I’m a big believer in supporting local businesses. But what does “buy local” mean when it comes to digital media?

I recently finished Cristi Hegranes’ powerful book, Byline. Cristi unpacks the struggle of international journalism as the industry shifts further away from supporting local reporters. To reduce costs, news entities are placing the burden on reporters thousands of miles away from the source, who know little about the communities being impacted.

They rely on third-party data sets to create a story that, while it gets attention, is wildly misrepresentative. They’re also using misleading keywords to sell the story. Cristi’s message is that proximity to the story is critical for fuller, more accurate information. Trusting outsiders to understand the complex issues experienced by another country just doesn’t work.

“Location, location, location.” It’s true in real estate and, as Cristi suggests, in journalism. So, what about digital media?

Trust Matters More Than Location

Today’s consumers buy products and services from a global marketplace of providers. Businesses are also expanding their view of where employees must be located by closing brick-and-mortar offices and replacing them with remote workplaces.

The result? An ever-expanding array of options for every possible product and service. Coming from a business background, I believe that competition makes everyone better, but how can a consumer navigate all of their choices with so many offerings?

I think that, in this new marketplace, trust matters more than location. Of course, trust comes more easily with companies that we can see and tangibly connect with. They speak our language and are part of the communities we live in. We may know people who work there. They’re local.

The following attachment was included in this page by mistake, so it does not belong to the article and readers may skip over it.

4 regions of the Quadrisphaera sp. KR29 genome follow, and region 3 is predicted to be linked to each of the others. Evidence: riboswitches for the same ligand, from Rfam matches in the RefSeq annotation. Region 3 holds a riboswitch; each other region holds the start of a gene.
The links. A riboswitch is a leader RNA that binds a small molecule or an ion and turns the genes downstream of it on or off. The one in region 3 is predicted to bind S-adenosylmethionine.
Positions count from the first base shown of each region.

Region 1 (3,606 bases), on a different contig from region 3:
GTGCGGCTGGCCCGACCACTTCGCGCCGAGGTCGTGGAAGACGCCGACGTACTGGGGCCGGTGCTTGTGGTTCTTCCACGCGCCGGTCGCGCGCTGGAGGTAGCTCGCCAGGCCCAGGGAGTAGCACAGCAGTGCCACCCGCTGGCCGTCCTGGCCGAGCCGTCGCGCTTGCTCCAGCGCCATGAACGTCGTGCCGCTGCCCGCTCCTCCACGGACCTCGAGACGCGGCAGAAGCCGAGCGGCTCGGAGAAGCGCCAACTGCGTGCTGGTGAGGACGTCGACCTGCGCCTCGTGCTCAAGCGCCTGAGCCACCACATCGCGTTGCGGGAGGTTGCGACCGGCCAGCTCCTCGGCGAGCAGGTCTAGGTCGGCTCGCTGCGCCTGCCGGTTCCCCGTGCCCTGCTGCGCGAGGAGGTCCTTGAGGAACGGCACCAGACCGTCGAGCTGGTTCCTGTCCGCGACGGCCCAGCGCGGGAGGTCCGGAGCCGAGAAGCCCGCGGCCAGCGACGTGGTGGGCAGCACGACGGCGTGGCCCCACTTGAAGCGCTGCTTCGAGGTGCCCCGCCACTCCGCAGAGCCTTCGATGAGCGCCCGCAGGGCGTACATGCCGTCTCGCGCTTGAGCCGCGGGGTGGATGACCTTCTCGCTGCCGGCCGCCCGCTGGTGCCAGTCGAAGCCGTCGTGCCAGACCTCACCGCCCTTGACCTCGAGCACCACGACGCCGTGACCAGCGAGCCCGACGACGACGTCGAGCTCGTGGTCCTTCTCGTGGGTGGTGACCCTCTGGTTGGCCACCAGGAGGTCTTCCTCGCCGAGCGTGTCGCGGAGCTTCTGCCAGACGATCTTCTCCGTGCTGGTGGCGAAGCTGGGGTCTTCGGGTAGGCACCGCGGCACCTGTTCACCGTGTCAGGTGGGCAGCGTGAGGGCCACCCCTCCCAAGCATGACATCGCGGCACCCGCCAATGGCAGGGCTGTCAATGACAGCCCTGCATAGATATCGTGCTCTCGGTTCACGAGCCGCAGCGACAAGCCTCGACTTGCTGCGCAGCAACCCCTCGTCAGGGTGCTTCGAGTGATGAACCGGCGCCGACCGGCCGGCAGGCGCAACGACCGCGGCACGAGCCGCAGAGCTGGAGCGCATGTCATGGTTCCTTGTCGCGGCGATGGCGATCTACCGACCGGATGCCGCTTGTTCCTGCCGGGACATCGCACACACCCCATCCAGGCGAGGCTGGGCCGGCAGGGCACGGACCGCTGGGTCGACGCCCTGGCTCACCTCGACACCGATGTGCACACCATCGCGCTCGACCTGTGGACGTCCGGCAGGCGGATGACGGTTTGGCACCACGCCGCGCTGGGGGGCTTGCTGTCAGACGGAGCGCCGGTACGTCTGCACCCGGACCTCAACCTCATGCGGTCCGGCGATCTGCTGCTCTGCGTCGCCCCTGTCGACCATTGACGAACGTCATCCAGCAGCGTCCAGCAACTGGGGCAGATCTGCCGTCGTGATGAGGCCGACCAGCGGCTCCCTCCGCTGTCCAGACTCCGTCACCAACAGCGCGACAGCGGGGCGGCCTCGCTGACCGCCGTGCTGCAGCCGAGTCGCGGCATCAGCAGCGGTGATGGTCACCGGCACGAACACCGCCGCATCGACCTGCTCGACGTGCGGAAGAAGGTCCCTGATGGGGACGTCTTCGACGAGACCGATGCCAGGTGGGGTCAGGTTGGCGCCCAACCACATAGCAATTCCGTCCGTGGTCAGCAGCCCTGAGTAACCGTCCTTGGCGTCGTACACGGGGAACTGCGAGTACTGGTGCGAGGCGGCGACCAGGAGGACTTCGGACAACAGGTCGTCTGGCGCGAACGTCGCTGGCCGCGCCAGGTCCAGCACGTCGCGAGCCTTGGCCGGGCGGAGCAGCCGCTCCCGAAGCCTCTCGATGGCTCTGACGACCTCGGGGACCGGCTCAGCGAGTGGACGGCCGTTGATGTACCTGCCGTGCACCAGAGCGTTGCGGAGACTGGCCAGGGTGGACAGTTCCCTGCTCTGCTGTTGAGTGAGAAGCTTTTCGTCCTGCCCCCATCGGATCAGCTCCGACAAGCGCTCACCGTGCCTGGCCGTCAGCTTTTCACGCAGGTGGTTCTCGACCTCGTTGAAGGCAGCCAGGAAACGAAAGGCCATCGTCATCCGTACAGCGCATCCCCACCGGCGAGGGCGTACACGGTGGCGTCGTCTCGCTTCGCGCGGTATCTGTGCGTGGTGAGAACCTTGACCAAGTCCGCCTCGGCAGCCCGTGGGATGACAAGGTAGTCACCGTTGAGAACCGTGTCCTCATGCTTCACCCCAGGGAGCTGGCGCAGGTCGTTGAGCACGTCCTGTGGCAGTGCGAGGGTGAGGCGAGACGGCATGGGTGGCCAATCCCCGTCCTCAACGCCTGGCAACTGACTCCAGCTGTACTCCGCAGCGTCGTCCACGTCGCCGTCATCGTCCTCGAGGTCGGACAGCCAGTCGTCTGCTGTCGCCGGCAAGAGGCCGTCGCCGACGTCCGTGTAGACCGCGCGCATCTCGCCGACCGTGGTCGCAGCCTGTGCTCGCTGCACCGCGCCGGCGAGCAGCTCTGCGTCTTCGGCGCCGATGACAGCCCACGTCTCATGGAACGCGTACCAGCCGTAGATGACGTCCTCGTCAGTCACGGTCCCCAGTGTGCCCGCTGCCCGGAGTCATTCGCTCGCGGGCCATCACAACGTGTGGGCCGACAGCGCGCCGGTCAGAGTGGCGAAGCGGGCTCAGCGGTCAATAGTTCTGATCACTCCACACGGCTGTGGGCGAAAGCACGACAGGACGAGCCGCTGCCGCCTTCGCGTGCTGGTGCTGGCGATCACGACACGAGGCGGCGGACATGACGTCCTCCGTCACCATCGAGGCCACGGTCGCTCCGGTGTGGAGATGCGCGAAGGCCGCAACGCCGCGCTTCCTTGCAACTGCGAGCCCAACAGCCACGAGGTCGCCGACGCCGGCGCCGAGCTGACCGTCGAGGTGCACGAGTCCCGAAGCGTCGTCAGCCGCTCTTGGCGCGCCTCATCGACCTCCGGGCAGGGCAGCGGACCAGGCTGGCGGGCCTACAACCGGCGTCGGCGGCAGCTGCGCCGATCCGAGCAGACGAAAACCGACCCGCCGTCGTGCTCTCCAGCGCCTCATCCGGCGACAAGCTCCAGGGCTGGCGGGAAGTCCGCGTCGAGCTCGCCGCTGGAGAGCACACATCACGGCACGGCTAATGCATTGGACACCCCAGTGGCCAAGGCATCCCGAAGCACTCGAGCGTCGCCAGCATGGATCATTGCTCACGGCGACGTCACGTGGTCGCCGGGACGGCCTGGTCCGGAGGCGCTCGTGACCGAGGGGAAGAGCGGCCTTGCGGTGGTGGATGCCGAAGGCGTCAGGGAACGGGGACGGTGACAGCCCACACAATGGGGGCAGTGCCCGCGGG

How can we build that same trust that comes with proximity in the digital media industry? Often, companies hire an advertising agency or rely on their traditional marketing partner to purchase and manage their digital marketing on their behalf. The question then becomes: are those same partners using the tools themselves? Do they have proximity to the platforms? Do they have that vital first-hand understanding and experience?

Unfortunately, far too often, the answer is no. These sellers are using keywords like “share of mind,” “vitality,” “optimization,” and the like to win media dollars but have no idea how the very tools they’re selling are used or, more importantly, how they’re changing daily in a rapidly evolving digital landscape.

Go to the Source

The sources we trust must be hands-on and use those media platforms. They need to report back in real-time with insights and strategies to increase results, not just ask the client to spend more funds, hoping that a campaign will eventually work.

Proximity matters, but when picking the right online media partner, we need to consider proximity to knowledge, the right tools, and the expertise to identify what’s missing and recognize when the results aren’t adding up. We also want partners who can adjust and update the media strategy in a thoughtful, trackable way.

When buying “local” in digital media, think differently about what proximity means. Look for partners close to the source of the data you need. Find experts who understand how digital media is consumed and placed, have the “local” ability to interpret the data, and identify how to guide you to the desired results.

That’s the way to ensure that, no matter your location, you can achieve proximity to the source of your customer’s online journey and influence their ability to navigate it easily and successfully.